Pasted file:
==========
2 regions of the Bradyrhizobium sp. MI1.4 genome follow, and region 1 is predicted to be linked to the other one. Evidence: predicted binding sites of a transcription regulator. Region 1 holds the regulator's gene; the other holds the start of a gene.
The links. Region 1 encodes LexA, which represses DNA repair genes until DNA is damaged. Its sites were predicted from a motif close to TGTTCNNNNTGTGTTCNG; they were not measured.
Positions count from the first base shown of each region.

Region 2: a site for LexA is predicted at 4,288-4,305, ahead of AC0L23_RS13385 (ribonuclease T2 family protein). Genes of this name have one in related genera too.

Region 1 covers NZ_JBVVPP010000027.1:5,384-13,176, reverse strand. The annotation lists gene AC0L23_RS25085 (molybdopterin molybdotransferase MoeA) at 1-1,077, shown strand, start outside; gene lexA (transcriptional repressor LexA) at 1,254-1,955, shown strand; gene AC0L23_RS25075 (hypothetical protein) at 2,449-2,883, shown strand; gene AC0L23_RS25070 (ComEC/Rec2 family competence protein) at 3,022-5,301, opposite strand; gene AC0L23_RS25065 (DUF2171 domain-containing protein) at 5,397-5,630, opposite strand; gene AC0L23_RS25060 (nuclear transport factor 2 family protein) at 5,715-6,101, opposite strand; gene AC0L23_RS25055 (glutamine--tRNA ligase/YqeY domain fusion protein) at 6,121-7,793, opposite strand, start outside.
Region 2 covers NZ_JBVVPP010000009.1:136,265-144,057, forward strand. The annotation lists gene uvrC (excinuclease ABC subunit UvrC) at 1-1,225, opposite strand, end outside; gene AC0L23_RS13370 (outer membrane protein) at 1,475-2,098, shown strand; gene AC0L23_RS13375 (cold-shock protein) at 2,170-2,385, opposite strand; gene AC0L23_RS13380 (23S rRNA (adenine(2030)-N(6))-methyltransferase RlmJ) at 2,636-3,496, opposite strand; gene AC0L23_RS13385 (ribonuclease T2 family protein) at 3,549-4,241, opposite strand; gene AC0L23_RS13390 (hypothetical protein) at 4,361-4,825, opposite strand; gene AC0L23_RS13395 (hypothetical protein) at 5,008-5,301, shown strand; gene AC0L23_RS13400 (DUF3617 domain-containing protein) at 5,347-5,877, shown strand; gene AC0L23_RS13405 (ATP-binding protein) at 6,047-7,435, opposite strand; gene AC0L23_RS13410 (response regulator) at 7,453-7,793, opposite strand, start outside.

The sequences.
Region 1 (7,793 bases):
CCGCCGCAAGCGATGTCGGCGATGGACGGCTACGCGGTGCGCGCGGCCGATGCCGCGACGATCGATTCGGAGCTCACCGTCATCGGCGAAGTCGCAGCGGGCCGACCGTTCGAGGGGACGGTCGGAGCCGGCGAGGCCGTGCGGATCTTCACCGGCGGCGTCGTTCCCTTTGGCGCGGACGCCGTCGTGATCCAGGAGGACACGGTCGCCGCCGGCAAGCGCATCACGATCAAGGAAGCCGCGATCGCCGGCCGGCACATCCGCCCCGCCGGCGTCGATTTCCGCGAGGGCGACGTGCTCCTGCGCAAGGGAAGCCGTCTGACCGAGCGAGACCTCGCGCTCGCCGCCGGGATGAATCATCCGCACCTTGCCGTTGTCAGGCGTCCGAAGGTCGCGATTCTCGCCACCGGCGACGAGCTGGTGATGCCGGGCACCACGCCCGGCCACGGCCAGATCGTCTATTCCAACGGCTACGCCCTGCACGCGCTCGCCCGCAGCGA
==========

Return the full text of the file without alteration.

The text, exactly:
2 regions of the Bradyrhizobium sp. MI1.4 genome follow, and region 1 is predicted to be linked to the other one. Evidence: predicted binding sites of a transcription regulator. Region 1 holds the regulator's gene; the other holds the start of a gene.
The links. Region 1 encodes LexA, which represses DNA repair genes until DNA is damaged. Its sites were predicted from a motif close to TGTTCNNNNTGTGTTCNG; they were not measured.
Positions count from the first base shown of each region.

Region 2: a site for LexA is predicted at 4,288-4,305, ahead of AC0L23_RS13385 (ribonuclease T2 family protein). Genes of this name have one in related genera too.

Region 1 covers NZ_JBVVPP010000027.1:5,384-13,176, reverse strand. The annotation lists gene AC0L23_RS25085 (molybdopterin molybdotransferase MoeA) at 1-1,077, shown strand, start outside; gene lexA (transcriptional repressor LexA) at 1,254-1,955, shown strand; gene AC0L23_RS25075 (hypothetical protein) at 2,449-2,883, shown strand; gene AC0L23_RS25070 (ComEC/Rec2 family competence protein) at 3,022-5,301, opposite strand; gene AC0L23_RS25065 (DUF2171 domain-containing protein) at 5,397-5,630, opposite strand; gene AC0L23_RS25060 (nuclear transport factor 2 family protein) at 5,715-6,101, opposite strand; gene AC0L23_RS25055 (glutamine--tRNA ligase/YqeY domain fusion protein) at 6,121-7,793, opposite strand, start outside.
Region 2 covers NZ_JBVVPP010000009.1:136,265-144,057, forward strand. The annotation lists gene uvrC (excinuclease ABC subunit UvrC) at 1-1,225, opposite strand, end outside; gene AC0L23_RS13370 (outer membrane protein) at 1,475-2,098, shown strand; gene AC0L23_RS13375 (cold-shock protein) at 2,170-2,385, opposite strand; gene AC0L23_RS13380 (23S rRNA (adenine(2030)-N(6))-methyltransferase RlmJ) at 2,636-3,496, opposite strand; gene AC0L23_RS13385 (ribonuclease T2 family protein) at 3,549-4,241, opposite strand; gene AC0L23_RS13390 (hypothetical protein) at 4,361-4,825, opposite strand; gene AC0L23_RS13395 (hypothetical protein) at 5,008-5,301, shown strand; gene AC0L23_RS13400 (DUF3617 domain-containing protein) at 5,347-5,877, shown strand; gene AC0L23_RS13405 (ATP-binding protein) at 6,047-7,435, opposite strand; gene AC0L23_RS13410 (response regulator) at 7,453-7,793, opposite strand, start outside.

The sequences.
Region 1 (7,793 bases):
CCGCCGCAAGCGATGTCGGCGATGGACGGCTACGCGGTGCGCGCGGCCGATGCCGCGACGATCGATTCGGAGCTCACCGTCATCGGCGAAGTCGCAGCGGGCCGACCGTTCGAGGGGACGGTCGGAGCCGGCGAGGCCGTGCGGATCTTCACCGGCGGCGTCGTTCCCTTTGGCGCGGACGCCGTCGTGATCCAGGAGGACACGGTCGCCGCCGGCAAGCGCATCACGATCAAGGAAGCCGCGATCGCCGGCCGGCACATCCGCCCCGCCGGCGTCGATTTCCGCGAGGGCGACGTGCTCCTGCGCAAGGGAAGCCGTCTGACCGAGCGAGACCTCGCGCTCGCCGCCGGGATGAATCATCCGCACCTTGCCGTTGTCAGGCGTCCGAAGGTCGCGATTCTCGCCACCGGCGACGAGCTGGTGATGCCGGGCACCACGCCCGGCCACGGCCAGATCGTCTATTCCAACGGCTACGCCCTGCACGCGCTCGCCCGCAGCGA